Logging in's not hard to do.

Chrome can keep track of your passwords so you don't have to

Passwords in ChromeOne of the many things Chrome can keep and sync between devices for you are passwords. And while for lesser things this can be a great help, it is also something that you may not want to use for say your bank, or shopping site like Amazon.

But if you accidentally hit save that one time, or that you got a new account somewhere but the old one keeps popping up, you'll need to adjust things.

So this, here, is how you manage your passwords in the Chrome browser on Android.

chrome mobile settings

Password settings are right there in the basic settings in the Android app for Chrome, and that's a lovely thing to see because more errant 'save this passwords' are clicked in the mobile browser (at least for us).

passwords, passwords, everywhere!I dunno how the NSA does it. Redaction is so exhausting!

At the top, we can turn off password saving altogether, and below, we have a list of saved passwords. If you want to view or edit the passwords saved here, you'll have to do that on the desktop version — you can't do it from the phone or tablet. It's also worth noting that when you go into the settings for saved passwords in the Chrome browser that it does not ask for a Google account password before you can see them. So remember to lock your computer or log out of the browser as needed.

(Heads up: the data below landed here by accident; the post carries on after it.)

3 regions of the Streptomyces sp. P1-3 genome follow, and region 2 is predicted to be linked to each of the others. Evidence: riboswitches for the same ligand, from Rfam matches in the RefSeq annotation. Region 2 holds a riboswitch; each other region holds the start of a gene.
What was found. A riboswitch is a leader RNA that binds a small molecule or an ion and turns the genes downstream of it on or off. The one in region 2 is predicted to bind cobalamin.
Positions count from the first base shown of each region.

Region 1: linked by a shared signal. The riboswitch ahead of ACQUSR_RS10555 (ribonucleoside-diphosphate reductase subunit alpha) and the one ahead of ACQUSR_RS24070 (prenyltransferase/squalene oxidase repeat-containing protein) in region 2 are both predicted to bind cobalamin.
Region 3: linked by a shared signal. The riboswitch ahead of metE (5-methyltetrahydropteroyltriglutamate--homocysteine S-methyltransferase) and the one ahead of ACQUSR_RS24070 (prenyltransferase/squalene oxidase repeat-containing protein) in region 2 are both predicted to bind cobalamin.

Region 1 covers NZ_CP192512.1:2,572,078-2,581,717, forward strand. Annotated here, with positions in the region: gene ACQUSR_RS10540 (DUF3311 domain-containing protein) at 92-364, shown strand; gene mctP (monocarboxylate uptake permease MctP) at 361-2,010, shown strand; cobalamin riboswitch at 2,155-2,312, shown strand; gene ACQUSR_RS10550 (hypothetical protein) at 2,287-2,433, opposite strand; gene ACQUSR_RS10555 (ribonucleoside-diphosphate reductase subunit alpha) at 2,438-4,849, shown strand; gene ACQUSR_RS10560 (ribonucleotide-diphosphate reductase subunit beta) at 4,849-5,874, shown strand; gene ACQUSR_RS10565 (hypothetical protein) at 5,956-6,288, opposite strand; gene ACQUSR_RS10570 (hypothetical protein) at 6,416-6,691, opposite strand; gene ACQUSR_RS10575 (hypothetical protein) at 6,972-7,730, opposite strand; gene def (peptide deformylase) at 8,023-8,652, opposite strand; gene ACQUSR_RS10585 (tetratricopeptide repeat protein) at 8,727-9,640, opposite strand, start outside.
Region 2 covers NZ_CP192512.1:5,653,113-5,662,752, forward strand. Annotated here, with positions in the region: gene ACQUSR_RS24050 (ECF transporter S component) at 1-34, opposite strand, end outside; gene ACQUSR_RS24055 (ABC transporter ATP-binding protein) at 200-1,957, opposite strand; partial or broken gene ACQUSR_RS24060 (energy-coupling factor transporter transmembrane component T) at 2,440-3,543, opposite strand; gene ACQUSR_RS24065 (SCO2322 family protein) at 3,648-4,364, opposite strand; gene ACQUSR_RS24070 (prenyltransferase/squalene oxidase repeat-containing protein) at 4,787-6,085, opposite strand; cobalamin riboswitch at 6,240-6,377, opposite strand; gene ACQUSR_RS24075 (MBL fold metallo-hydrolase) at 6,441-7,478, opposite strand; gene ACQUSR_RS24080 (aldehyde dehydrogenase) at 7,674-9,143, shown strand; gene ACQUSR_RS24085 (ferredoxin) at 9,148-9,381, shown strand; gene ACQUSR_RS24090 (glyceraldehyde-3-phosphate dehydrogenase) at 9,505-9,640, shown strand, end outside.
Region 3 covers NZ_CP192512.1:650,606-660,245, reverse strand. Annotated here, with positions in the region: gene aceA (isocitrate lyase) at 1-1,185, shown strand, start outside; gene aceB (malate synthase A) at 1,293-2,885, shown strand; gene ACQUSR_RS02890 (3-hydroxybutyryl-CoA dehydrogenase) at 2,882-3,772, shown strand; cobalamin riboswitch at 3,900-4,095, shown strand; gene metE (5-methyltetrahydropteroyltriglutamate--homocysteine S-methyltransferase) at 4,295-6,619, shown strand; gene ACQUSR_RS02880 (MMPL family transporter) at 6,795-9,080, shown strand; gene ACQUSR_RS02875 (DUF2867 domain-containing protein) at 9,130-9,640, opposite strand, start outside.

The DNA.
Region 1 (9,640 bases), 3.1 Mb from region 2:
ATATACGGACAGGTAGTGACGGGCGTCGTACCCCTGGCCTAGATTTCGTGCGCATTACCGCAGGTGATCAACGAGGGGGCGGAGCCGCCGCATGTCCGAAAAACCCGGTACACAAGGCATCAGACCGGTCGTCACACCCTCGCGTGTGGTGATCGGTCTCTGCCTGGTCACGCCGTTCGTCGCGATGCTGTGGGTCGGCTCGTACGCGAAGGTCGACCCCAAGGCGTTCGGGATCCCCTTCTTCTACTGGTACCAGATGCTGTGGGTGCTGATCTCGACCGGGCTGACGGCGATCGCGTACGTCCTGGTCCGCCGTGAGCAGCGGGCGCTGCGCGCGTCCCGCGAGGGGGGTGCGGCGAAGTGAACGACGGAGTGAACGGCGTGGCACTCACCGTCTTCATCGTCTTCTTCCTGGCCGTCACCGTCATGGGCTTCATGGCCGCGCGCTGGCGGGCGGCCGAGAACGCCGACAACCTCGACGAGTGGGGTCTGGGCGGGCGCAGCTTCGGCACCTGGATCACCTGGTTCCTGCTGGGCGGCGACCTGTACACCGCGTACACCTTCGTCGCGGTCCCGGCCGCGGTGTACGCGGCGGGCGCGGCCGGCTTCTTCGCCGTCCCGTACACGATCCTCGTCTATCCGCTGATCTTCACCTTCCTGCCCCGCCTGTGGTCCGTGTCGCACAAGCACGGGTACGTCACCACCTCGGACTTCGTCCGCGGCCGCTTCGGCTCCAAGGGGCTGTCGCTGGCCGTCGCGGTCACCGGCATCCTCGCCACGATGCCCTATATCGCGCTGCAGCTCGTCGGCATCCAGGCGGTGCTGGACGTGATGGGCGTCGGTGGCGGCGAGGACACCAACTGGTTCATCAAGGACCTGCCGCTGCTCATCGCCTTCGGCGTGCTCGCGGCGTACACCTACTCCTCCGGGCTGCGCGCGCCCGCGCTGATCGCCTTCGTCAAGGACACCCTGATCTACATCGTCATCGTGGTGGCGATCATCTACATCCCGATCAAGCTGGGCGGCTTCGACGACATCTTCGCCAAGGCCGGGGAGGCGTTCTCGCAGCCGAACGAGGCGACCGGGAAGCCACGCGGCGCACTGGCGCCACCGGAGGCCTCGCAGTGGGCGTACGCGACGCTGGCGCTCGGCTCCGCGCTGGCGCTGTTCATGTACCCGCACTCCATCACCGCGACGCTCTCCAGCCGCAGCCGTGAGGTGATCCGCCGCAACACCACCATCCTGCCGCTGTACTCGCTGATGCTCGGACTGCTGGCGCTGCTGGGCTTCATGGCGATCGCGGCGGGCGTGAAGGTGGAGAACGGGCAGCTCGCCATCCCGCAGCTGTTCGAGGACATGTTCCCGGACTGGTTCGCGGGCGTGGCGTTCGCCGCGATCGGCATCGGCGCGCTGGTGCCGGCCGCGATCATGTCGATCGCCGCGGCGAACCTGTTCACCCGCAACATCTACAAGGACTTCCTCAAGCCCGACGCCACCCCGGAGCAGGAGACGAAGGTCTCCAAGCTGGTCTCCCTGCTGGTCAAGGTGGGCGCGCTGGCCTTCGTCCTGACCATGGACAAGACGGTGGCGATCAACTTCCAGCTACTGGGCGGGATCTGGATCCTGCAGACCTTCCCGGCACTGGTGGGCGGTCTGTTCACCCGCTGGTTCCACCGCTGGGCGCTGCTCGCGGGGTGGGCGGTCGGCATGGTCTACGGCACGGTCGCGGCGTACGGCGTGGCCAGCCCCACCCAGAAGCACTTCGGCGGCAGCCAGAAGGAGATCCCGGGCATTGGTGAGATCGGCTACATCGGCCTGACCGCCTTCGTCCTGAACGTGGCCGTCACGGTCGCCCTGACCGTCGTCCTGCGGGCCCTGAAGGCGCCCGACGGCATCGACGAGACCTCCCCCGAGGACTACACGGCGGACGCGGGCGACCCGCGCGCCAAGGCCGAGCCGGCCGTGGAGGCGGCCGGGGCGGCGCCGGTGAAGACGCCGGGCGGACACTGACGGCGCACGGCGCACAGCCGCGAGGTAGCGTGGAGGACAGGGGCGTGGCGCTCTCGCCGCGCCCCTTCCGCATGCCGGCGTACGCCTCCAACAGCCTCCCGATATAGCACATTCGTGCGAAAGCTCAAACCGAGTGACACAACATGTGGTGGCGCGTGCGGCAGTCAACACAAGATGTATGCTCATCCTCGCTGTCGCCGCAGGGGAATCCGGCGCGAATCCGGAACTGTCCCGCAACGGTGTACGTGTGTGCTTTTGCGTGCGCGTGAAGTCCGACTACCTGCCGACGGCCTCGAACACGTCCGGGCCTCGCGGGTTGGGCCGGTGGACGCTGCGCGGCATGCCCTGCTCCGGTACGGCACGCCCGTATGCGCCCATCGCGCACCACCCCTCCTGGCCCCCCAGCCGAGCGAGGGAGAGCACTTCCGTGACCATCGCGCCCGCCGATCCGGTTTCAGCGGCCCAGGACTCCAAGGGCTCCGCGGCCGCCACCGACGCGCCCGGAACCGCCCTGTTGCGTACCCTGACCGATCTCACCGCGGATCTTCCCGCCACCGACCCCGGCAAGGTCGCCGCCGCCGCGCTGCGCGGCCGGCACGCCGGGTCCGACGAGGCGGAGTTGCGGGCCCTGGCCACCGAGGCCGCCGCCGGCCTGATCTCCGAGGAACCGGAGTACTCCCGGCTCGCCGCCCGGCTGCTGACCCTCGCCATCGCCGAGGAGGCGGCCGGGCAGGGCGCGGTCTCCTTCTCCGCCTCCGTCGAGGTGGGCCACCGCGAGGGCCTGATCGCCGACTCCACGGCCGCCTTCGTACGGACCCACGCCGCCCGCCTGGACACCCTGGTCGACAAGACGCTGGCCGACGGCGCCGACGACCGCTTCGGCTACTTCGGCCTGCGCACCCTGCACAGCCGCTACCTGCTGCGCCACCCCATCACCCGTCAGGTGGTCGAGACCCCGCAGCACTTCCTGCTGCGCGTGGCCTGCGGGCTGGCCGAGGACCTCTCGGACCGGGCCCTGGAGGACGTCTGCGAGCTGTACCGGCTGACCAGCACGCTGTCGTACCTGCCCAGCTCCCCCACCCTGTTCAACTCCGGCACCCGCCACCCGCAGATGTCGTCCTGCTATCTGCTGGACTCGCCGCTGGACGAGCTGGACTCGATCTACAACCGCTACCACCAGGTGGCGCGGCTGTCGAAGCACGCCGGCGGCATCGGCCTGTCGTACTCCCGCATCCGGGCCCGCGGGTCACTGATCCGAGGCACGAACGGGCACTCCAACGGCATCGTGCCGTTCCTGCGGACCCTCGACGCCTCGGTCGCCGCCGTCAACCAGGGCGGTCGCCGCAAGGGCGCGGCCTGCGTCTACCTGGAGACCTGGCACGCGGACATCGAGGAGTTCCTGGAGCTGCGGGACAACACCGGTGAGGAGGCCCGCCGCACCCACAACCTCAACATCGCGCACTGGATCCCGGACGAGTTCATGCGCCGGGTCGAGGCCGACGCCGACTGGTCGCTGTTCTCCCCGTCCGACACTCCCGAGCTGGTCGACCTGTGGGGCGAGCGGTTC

Delete or cancel. Not a whole lot of choice here.

We can also amend the list of sites where we have hit "never save passwords," if you should accidentally hit it somewhere. That list is right below the saved passwords, and as before, you simply click the domain/site in question and hit cancel.

All cleaned up!  Maybe a little too clean...Nice and clean… maybe a little too clean.

AutoComplete is the setting above Passwords in the app's Settings page, and editing that is just as simple. You can put in addresses and — should you be that trusting — credit card information.

So, what old passwords could you get rid of? Or have you moved on to a more full-bodied password manager like LastPass? Or do you just keep them all in your head and hope they stay there?